Musings » The New Garden Paradise: great private gardens of the world
W. W. Norton 2005
Understanding takes a long time to arrive, but something has at last crystallized. I have been reviewing our club’s books for several years and without realizing it have developed a standard based on what I can learn from the author.
A book which teaches me something is a good book. The value of a book from which I learn very little or nothing at all should be questioned. It might be gorgeous to look at but at the end of the day what was the point of reading it? This may seem very draconian to some and is not meant to imply that some of these books are not worthwhile on their own terms. It is simply a personal point of view.
Superficial and ephemeral compilations are with us everywhere. The classical example is the campaign biography. After the great disaster of September 11, books of harrowing photographs of heroic firemen emerged to cash in on the unending interest and continued hunger for reminders of what took place.
Alas, cashing in are the operative words in many cases. The work of assembling the contents can be done by anyone without a strong authorial drive. An editorial assistant is given instructions, and lo & behold, a book emerges. No doubt there will soon be virtual editors who select images from a digital source without direct human intervention.
This is a very handsome book. Dominique Browning has edited House and Garden for many years. She has written columns for the magazine but has also published several other books on related themes. Her colleagues at the magazine assisted her on this occasion. The publishers have pampered her at every point along the way with the quality of the paper, quality of the images, scale of the pages and an elegant well-spaced typeface.
The primary goal of such a book is to spark envy. There is no way most of us could ever aspire to such properties. The book is meant to be displayed prominently, the so-called “coffee table” book.
Large opulent private gardens affect us at many levels. The owner of a large and thus important property needs to have a garden constructed which will complement its buildings and set them in context. One could hardly imagine a great house surrounded by untended scrub or few mousy little flower beds. Scale is everything.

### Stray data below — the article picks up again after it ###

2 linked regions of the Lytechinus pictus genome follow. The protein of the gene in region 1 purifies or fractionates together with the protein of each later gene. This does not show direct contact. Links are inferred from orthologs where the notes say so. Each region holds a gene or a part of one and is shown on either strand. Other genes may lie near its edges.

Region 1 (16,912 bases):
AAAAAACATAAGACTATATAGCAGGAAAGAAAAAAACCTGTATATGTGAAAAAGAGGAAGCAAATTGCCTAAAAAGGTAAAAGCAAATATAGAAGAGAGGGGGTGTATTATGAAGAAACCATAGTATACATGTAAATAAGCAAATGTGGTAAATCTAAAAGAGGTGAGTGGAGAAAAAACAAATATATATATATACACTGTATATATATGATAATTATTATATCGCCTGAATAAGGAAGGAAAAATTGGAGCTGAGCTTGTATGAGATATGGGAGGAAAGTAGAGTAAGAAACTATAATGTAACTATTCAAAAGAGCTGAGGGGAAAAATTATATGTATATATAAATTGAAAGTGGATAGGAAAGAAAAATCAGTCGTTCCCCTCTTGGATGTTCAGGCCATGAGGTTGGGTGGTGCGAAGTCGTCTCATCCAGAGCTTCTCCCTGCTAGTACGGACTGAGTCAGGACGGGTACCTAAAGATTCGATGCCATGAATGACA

If starting from scratch, the impetus may come from the owner or the architect he or she employs. If the owner buys a property with an old and dilapidated garden, then the pressure is on to restore it to greater glory. Either way the garden assumes immense significance very early in the person’s tenure. Almost all the great garden designers or landscape architects worked for wealthy proprietors. In the Bay area of San Francisco, Filoli comes to mind but unless the property becomes a trust or is opened by the owner very few get to see it.
This book is all about photography of the highest order. We are glutted with rich images. It is hard to know whether all that we see actually represents the garden in question or how much is due to the art of the photographer. The ratio of images to text is about 60: 40.
Browning quite rightly gives great importance to the plantsmen among designers. The last section of her book is devoted to such major figures as Piet Oudolf, James van Sweden, Christopher Lloyd and others. Reading about them and their work is never a waste of time. I recently reviewed a book by Christopher Lloyd which displayed his encyclopedic knowledge of plants and the incredible energy he devoted to the garden he inherited from his parents. (SFGC Garden Gazette May 2007)
The value of a volume like this is access to the work of talented designers whose achievements might otherwise not be seen by the public. To that end it is useful and a good book.